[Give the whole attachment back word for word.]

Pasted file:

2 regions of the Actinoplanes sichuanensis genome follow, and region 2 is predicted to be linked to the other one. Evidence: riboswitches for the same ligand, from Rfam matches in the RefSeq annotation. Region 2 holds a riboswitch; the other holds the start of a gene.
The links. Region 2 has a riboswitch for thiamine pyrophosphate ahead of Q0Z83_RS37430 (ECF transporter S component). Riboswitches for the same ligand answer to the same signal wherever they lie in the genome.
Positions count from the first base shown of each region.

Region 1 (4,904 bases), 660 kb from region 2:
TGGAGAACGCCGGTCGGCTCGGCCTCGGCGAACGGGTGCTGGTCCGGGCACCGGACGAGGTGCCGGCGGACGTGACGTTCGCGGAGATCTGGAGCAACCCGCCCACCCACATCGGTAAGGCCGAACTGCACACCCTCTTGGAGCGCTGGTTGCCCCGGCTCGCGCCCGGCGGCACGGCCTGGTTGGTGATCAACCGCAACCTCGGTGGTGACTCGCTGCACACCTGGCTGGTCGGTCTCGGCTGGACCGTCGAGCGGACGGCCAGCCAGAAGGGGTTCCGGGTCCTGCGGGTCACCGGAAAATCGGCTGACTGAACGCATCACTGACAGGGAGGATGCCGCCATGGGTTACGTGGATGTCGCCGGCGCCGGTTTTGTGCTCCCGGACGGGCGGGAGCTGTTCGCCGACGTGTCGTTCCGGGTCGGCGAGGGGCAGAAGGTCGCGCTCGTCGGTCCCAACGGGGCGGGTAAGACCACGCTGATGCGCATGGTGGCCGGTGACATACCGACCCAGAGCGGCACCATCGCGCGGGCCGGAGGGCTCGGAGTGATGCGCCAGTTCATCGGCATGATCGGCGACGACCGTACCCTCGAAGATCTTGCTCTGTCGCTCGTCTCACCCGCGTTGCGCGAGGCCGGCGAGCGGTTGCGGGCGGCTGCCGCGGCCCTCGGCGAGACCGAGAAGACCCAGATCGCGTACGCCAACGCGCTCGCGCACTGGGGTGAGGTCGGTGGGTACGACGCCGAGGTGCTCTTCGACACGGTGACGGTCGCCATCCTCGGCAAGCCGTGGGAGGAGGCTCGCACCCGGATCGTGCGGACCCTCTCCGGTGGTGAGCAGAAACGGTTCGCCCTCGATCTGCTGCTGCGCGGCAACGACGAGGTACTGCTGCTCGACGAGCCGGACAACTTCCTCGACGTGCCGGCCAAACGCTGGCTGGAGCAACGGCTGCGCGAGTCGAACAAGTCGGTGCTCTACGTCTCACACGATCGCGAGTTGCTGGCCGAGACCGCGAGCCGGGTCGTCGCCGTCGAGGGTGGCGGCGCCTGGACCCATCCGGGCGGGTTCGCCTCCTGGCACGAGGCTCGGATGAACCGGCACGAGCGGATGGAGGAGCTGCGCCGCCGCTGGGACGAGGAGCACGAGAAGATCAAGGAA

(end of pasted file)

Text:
2 regions of the Actinoplanes sichuanensis genome follow, and region 2 is predicted to be linked to the other one. Evidence: riboswitches for the same ligand, from Rfam matches in the RefSeq annotation. Region 2 holds a riboswitch; the other holds the start of a gene.
The links. Region 2 has a riboswitch for thiamine pyrophosphate ahead of Q0Z83_RS37430 (ECF transporter S component). Riboswitches for the same ligand answer to the same signal wherever they lie in the genome.
Positions count from the first base shown of each region.

Region 1 (4,904 bases), 660 kb from region 2:
TGGAGAACGCCGGTCGGCTCGGCCTCGGCGAACGGGTGCTGGTCCGGGCACCGGACGAGGTGCCGGCGGACGTGACGTTCGCGGAGATCTGGAGCAACCCGCCCACCCACATCGGTAAGGCCGAACTGCACACCCTCTTGGAGCGCTGGTTGCCCCGGCTCGCGCCCGGCGGCACGGCCTGGTTGGTGATCAACCGCAACCTCGGTGGTGACTCGCTGCACACCTGGCTGGTCGGTCTCGGCTGGACCGTCGAGCGGACGGCCAGCCAGAAGGGGTTCCGGGTCCTGCGGGTCACCGGAAAATCGGCTGACTGAACGCATCACTGACAGGGAGGATGCCGCCATGGGTTACGTGGATGTCGCCGGCGCCGGTTTTGTGCTCCCGGACGGGCGGGAGCTGTTCGCCGACGTGTCGTTCCGGGTCGGCGAGGGGCAGAAGGTCGCGCTCGTCGGTCCCAACGGGGCGGGTAAGACCACGCTGATGCGCATGGTGGCCGGTGACATACCGACCCAGAGCGGCACCATCGCGCGGGCCGGAGGGCTCGGAGTGATGCGCCAGTTCATCGGCATGATCGGCGACGACCGTACCCTCGAAGATCTTGCTCTGTCGCTCGTCTCACCCGCGTTGCGCGAGGCCGGCGAGCGGTTGCGGGCGGCTGCCGCGGCCCTCGGCGAGACCGAGAAGACCCAGATCGCGTACGCCAACGCGCTCGCGCACTGGGGTGAGGTCGGTGGGTACGACGCCGAGGTGCTCTTCGACACGGTGACGGTCGCCATCCTCGGCAAGCCGTGGGAGGAGGCTCGCACCCGGATCGTGCGGACCCTCTCCGGTGGTGAGCAGAAACGGTTCGCCCTCGATCTGCTGCTGCGCGGCAACGACGAGGTACTGCTGCTCGACGAGCCGGACAACTTCCTCGACGTGCCGGCCAAACGCTGGCTGGAGCAACGGCTGCGCGAGTCGAACAAGTCGGTGCTCTACGTCTCACACGATCGCGAGTTGCTGGCCGAGACCGCGAGCCGGGTCGTCGCCGTCGAGGGTGGCGGCGCCTGGACCCATCCGGGCGGGTTCGCCTCCTGGCACGAGGCTCGGATGAACCGGCACGAGCGGATGGAGGAGCTGCGCCGCCGCTGGGACGAGGAGCACGAGAAGATCAAGGAA